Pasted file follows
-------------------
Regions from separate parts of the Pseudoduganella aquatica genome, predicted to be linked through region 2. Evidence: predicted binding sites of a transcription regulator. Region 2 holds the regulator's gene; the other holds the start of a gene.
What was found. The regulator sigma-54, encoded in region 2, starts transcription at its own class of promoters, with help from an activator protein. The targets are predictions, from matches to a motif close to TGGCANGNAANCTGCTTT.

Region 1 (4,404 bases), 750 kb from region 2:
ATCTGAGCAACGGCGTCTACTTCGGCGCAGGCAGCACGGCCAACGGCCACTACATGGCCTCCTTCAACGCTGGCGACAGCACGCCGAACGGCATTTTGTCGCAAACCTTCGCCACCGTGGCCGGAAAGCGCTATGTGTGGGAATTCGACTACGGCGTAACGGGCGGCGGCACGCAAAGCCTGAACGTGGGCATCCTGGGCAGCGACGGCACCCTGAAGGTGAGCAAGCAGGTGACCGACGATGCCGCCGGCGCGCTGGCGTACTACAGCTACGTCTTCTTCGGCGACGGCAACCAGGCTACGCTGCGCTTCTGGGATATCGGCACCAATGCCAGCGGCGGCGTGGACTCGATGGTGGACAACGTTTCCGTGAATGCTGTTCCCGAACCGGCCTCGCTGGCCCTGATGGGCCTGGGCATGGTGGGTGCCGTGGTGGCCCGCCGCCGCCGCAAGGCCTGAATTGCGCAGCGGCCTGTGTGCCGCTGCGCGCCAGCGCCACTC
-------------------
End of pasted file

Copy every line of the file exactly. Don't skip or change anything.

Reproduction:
Regions from separate parts of the Pseudoduganella aquatica genome, predicted to be linked through region 2. Evidence: predicted binding sites of a transcription regulator. Region 2 holds the regulator's gene; the other holds the start of a gene.
What was found. The regulator sigma-54, encoded in region 2, starts transcription at its own class of promoters, with help from an activator protein. The targets are predictions, from matches to a motif close to TGGCANGNAANCTGCTTT.

Region 1 (4,404 bases), 750 kb from region 2:
ATCTGAGCAACGGCGTCTACTTCGGCGCAGGCAGCACGGCCAACGGCCACTACATGGCCTCCTTCAACGCTGGCGACAGCACGCCGAACGGCATTTTGTCGCAAACCTTCGCCACCGTGGCCGGAAAGCGCTATGTGTGGGAATTCGACTACGGCGTAACGGGCGGCGGCACGCAAAGCCTGAACGTGGGCATCCTGGGCAGCGACGGCACCCTGAAGGTGAGCAAGCAGGTGACCGACGATGCCGCCGGCGCGCTGGCGTACTACAGCTACGTCTTCTTCGGCGACGGCAACCAGGCTACGCTGCGCTTCTGGGATATCGGCACCAATGCCAGCGGCGGCGTGGACTCGATGGTGGACAACGTTTCCGTGAATGCTGTTCCCGAACCGGCCTCGCTGGCCCTGATGGGCCTGGGCATGGTGGGTGCCGTGGTGGCCCGCCGCCGCCGCAAGGCCTGAATTGCGCAGCGGCCTGTGTGCCGCTGCGCGCCAGCGCCACTC